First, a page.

Air Products opens court fight in Airgas deal bid
* Trial to help determine outcome of hostile $5.5 bln bid
* Air Products takes aim at Airgas anti-takeover defenses
* Air Products CFO and CEO will be first to take stand
* Courtroom sealed as trial begins
By Tom Hals
GEORGETOWN, Del., Oct 4 (Reuters) - Air Products & Chemicals Inc (APD.N) took its $5.5 billion hostile bid for smaller rival Airgas Inc (ARG.N) to court on Monday, arguing that the takeover target was ignoring the will of its shareholders by refusing to negotiate.
The companies have filed lawsuits against each other, and a third lawsuit brought by Airgas shareholders against the company's board also is being heard in a week-long trial.
Almost as soon as the trial began, judge William Chandler sealed the courtroom as requested by Air Products' lawyer, Thomas Rafferty, of the law firm Cravath, Swaine & Moore.
The move cut off a live video stream of the trial and forced into the hallway a crowd of lawyers who were not part of the immediate litigation teams, as well as analysts and journalists.
Rafferty made the request as he started questioning the first witness, Air Products' Chief Financial Officer Paul Huck, about the logic for combining the two companies.
Huck told a packed room in Delaware Chancery court, which included the top executives of both companies, that Air Products began looking at Airgas as it was examining ways to expand its North American businesses and strengthen its reach with clients in pharmaceutical businesses.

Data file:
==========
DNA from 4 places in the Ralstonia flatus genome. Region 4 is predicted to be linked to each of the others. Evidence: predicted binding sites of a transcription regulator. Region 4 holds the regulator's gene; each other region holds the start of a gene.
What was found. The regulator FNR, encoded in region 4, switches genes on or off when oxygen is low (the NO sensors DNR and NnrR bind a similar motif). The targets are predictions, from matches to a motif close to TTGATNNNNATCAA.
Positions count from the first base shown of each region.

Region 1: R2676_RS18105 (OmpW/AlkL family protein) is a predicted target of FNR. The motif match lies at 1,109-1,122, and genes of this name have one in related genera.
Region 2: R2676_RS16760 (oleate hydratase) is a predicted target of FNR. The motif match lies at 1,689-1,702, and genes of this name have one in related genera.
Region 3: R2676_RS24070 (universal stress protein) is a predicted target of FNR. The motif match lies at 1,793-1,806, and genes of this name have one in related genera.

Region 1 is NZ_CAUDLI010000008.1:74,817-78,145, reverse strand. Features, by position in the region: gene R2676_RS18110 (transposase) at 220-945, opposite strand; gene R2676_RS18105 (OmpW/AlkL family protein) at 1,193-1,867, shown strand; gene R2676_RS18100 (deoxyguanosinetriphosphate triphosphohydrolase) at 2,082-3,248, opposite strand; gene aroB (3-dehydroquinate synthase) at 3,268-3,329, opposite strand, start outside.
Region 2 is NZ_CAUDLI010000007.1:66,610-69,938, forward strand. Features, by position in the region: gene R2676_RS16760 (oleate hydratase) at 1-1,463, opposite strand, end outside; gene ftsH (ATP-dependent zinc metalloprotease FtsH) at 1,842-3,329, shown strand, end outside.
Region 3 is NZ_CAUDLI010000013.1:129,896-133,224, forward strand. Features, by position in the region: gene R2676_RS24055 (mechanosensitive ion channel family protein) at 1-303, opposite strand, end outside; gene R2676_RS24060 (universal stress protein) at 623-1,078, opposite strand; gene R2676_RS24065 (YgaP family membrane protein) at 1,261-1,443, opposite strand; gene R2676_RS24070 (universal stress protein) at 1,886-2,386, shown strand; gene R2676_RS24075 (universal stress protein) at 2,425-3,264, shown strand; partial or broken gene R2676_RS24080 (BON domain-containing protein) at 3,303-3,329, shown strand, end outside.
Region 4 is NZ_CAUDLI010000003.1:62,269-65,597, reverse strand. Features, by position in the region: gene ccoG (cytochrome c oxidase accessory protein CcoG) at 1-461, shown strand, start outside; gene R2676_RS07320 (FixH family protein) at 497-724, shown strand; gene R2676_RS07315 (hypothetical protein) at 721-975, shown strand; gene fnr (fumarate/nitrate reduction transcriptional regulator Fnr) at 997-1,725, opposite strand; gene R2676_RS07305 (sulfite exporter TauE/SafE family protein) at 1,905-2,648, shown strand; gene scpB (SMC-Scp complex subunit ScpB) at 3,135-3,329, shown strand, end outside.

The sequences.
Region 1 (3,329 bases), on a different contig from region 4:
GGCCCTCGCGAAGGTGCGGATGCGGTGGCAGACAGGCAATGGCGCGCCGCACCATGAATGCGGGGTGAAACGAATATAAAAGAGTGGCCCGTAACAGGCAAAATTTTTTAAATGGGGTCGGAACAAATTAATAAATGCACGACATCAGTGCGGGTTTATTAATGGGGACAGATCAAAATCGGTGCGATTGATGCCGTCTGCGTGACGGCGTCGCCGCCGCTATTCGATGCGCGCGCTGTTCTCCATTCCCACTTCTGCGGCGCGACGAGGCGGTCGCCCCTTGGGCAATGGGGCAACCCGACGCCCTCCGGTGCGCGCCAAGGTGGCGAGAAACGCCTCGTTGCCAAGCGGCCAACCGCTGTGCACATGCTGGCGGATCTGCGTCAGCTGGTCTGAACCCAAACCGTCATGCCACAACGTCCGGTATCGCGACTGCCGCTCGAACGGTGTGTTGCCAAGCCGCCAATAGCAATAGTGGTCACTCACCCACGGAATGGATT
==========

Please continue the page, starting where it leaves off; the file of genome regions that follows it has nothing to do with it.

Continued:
"We also looked at combining the two companies and the value that could be represented by cost savings," Huck said before the courtroom was sealed.
At stake is a leading position in North America for industrial gases such as argon, helium and nitrogen, which are used in hospitals, welding and refrigeration.
The combined company would twin Air Products' gas supplies with Airgas' sales force, giving it more of an ability to raise prices while cutting costs.
The case also will highlight common anti-takeover tactics, including poison pill provisions and staggered board elections, and whether they are valid.
Allentown, Pennsylvania-based Air Products and Airgas of Radnor, Pennsylvania are fighting in Delaware, where they are incorporated. The state's corporate law governs about half of America's largest companies and the Court of Chancery has settled numerous high-profile corporate disputes.
Air Products is expected to argue that Airgas' poison pill defense is not a fair response to its takeover proposals. It will also contend that it has tried to negotiate and that Airgas has ignored the will of its own shareholders.
Airgas' lawsuit focuses on changes to its corporate bylaws that were approved at a shareholder meeting last month. The changes brought forward the next annual meeting to January, when shareholders who support Air Products are expected to vote in three new directors, giving the larger company de facto control.
Airgas is expected to present its case later in the week. It has argued that the annual meeting should not be held twice in the same fiscal year, which ends in March, and that the bylaw change was not approved because it was supported by a majority of less than two-thirds.
The three cases are: Air Products & Chemicals Inc v Airgas Inc, No. 5249; Hollywood Police Officers Retirement System v Airgas Inc, No. 5256; and Airgas Inc et al v Air Products & Chemicals Inc, No. 5817, Delaware Chancery Court. (Reporting by Tom Hals, editing by Martha Graybow and Robert MacMillan)
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